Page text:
• My initial reaction to the new policy that Nick Clegg thinks he can just announce without it being agreed at Conference was to see if they are policies I can support.

    The second rule Nick wants, I see as an improvement on the old policy of balancing the budget. It is better to balance the overall budget while still allowing investment. I am not happy because Nick doesn’t want to see all investment (or capital spending) excluded from the aim of balancing the budget over the economic cycle, but I do. This doesn’t mean that I always want to run a deficit.

    I have criticised the first rule because I believe that it rules out having a budget deficit on non-capital government spending. However Giles Wilkes points out that the first rule would allow a deficit of 1.6% of GDP. I am still not happy because with economic growth of 0.1% there will be an increase in the number of people unemployed and there will also be a reduced tax take and these together may well cause this rule to be broken unless the government takes action to reduce the deficit further and so not get anywhere near the 1.6% of GDP deficit that could be allowable. I think this is a bad thing.

    Bill Le Breton states that it is possible that Nick doesn’t understand how much he has moved his position on the economy, the deficit and managing the national debt. So I have to accept that while I wouldn’t have created this policy and I don’t support it, it is a movement in the right direction.

    @ Alex Sabine

    Historically it is rare for UK government to reduce the deficit in monetary terms. I could only find about 10 years this happened since 1946. However on the positive side the National Debt was reduced from 237.12% of GDP in 1946 to only 59.71% of GDP in 2011 without doing it.
    It is therefore not necessary to run surpluses in the “good years” for the debt to decline substantially.

    I agree with Alex in that I think it is difficult to identify the “good years”. However for me it is for the opposite reason. That at the time it is assumed we are in a good year and the break is applied but there is still space capacity in the economy that could be utilised if the economy is managed better.

  • Technical Ephemera 13th Jun '14 - 8:23am

    Interesting post.

    I am somewhat surprised Giles above uses the rather hawkish comments here as evidence the Lib Dems are somehow all neo-cons. It suggests he doesn’t realise this section of the site is open to non Lib Dems. A worrying lack of attention to detail.

    Little Jackie Pepper should get out more and talk to local government (the Lib Dems used to be involved back in the day). I spent yesterday talking to some very senior people in a number of large local authorities. Not that they would say it out loud but they are very worried. They can see the day coming when they have to stop providing critical services to the most vulnerable in society. The blog is correct, this is simply not a viable option unless you have state controlled media to airbrush the victims away.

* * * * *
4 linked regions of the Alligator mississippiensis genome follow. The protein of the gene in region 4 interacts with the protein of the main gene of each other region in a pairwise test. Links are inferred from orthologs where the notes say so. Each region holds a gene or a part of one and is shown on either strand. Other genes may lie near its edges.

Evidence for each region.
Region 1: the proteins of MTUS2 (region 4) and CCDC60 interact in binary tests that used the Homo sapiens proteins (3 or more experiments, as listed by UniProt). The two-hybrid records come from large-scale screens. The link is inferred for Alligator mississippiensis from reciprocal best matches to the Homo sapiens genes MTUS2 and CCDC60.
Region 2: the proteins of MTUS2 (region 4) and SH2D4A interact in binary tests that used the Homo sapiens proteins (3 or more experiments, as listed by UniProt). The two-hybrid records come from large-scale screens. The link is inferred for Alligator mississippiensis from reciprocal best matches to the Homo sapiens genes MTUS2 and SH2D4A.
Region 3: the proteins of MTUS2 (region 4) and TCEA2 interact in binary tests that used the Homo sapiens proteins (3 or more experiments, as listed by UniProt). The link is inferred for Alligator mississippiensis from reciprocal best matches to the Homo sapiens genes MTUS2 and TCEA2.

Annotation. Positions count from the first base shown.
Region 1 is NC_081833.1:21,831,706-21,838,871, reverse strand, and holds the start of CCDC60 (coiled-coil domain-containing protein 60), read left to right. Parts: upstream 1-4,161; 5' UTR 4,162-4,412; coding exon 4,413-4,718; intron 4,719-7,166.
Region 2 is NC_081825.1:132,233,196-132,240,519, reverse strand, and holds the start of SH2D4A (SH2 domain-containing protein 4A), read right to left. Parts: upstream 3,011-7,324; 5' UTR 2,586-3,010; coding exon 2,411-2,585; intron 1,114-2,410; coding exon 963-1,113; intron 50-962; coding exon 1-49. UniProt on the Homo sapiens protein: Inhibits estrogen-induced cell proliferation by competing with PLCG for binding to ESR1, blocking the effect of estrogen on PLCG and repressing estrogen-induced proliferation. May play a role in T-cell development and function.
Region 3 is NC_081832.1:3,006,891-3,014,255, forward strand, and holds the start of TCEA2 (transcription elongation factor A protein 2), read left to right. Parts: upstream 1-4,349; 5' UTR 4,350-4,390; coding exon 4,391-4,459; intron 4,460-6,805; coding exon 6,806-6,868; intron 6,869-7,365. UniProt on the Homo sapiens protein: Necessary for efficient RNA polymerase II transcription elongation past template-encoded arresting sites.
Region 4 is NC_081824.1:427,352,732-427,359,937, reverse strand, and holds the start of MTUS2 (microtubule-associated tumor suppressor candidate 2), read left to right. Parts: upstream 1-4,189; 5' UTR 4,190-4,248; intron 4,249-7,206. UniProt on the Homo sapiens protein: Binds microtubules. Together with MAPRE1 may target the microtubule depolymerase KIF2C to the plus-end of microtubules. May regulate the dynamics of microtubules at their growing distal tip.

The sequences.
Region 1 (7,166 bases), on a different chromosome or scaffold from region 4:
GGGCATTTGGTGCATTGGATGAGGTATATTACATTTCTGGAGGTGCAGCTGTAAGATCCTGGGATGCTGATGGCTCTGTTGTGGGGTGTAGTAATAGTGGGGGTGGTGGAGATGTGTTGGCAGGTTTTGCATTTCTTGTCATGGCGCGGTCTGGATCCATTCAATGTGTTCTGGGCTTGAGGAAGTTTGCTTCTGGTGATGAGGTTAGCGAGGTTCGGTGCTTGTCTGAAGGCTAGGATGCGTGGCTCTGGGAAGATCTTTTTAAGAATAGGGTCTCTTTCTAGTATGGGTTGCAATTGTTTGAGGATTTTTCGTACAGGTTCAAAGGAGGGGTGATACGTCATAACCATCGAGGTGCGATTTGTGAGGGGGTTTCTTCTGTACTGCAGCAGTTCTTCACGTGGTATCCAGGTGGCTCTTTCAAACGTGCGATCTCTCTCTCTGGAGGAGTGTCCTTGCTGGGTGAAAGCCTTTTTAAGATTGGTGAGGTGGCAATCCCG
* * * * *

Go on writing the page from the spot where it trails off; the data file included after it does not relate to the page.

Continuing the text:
• Why is no-one talking about inflation?

    We should drop the 2% target (which has NOT achieved its stated aims of increased economic stability and wasn’t doing so even before the crash) and instead target levels around the 4-5% mark. Increased inflation – led by wages – will help drive the Debt/GDP ratio down and thus reduce the reduction in spending/increase in taxes needed to get the books in order; help deal with the legacy of personal debt; and allow interest rates to rise to more sensible levels.

    Low inflation is actively unhelpful in the current situation.

  • @ Jack
    An interesting suggestion. If we were not aiming to keep inflation at 2% we could stimulate the economy more and get more unemployed people into work. Sounds like a win, win situation unless you have savings. However the current situation is hurting savers now so not much of a change there then.

  • Eddie Sammon 13th Jun '14 - 7:36pm

    Guys, if we have inflation of 5% per annum in five years an annuity paying £20,000 per annum would only be worth £15,671. It’s a cruel policy and for what? To believe that printing money helps the economy? The penny is cheap enough.

  • Alex/Jack,

    re: ‘wiping the slate clean’ for future generations’ – you might like this article http://www.thisismoney.co.uk/money/news/article-2370371/Should-write-UKs-debt-stop-inflation-plan-eating-money.html.

    The author notes the last time there was a formal plan to run budget surpluses to pay off the debt was in the 1720s. The then Prime Minister, Sir Robert Walpole, created a ‘sinking fund’ from death duties to pay them off. Even this plan didn’t last long, as his successors found better uses for the cash.

    His proposal is Plan C – buy the rest of our debt and write it off:

    “There is one alternative that has not been talked about much though. That is that Mark Carney is persuaded to write a cheque for £1 trillion and writes off all the UK government debt. The slippery slope of moral hazard from monetising government debt has already been crossed. The Bank of England (which is effectively a government department) already owns about a third of the debt. Why not finish the job off?